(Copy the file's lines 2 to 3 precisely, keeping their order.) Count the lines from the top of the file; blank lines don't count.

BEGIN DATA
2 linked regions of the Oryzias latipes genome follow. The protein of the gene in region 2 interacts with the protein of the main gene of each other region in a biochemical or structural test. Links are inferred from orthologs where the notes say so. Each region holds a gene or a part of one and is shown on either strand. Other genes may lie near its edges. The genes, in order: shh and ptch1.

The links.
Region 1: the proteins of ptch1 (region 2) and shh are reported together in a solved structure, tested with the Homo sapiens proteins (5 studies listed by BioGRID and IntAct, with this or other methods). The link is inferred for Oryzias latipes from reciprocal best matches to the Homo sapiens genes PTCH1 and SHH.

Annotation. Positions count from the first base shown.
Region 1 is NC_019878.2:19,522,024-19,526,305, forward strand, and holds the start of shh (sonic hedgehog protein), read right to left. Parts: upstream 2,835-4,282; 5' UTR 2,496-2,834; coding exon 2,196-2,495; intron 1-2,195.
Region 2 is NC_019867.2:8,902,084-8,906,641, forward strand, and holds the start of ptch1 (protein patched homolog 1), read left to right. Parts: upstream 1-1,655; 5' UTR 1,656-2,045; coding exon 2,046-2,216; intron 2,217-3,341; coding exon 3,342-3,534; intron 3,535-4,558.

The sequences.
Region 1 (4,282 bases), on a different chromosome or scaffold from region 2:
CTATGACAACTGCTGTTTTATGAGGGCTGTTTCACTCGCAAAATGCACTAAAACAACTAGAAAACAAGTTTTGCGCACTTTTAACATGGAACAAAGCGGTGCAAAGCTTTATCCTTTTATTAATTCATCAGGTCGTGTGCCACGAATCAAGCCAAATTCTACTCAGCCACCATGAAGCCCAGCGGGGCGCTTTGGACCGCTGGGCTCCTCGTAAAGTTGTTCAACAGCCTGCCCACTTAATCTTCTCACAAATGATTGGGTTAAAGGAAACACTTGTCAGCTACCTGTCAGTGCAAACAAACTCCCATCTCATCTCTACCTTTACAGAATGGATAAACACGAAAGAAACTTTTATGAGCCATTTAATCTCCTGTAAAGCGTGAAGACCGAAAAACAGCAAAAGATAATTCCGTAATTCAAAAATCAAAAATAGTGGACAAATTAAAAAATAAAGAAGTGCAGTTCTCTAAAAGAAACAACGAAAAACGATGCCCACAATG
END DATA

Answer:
The links.
Region 1: the proteins of ptch1 (region 2) and shh are reported together in a solved structure, tested with the Homo sapiens proteins (5 studies listed by BioGRID and IntAct, with this or other methods). The link is inferred for Oryzias latipes from reciprocal best matches to the Homo sapiens genes PTCH1 and SHH.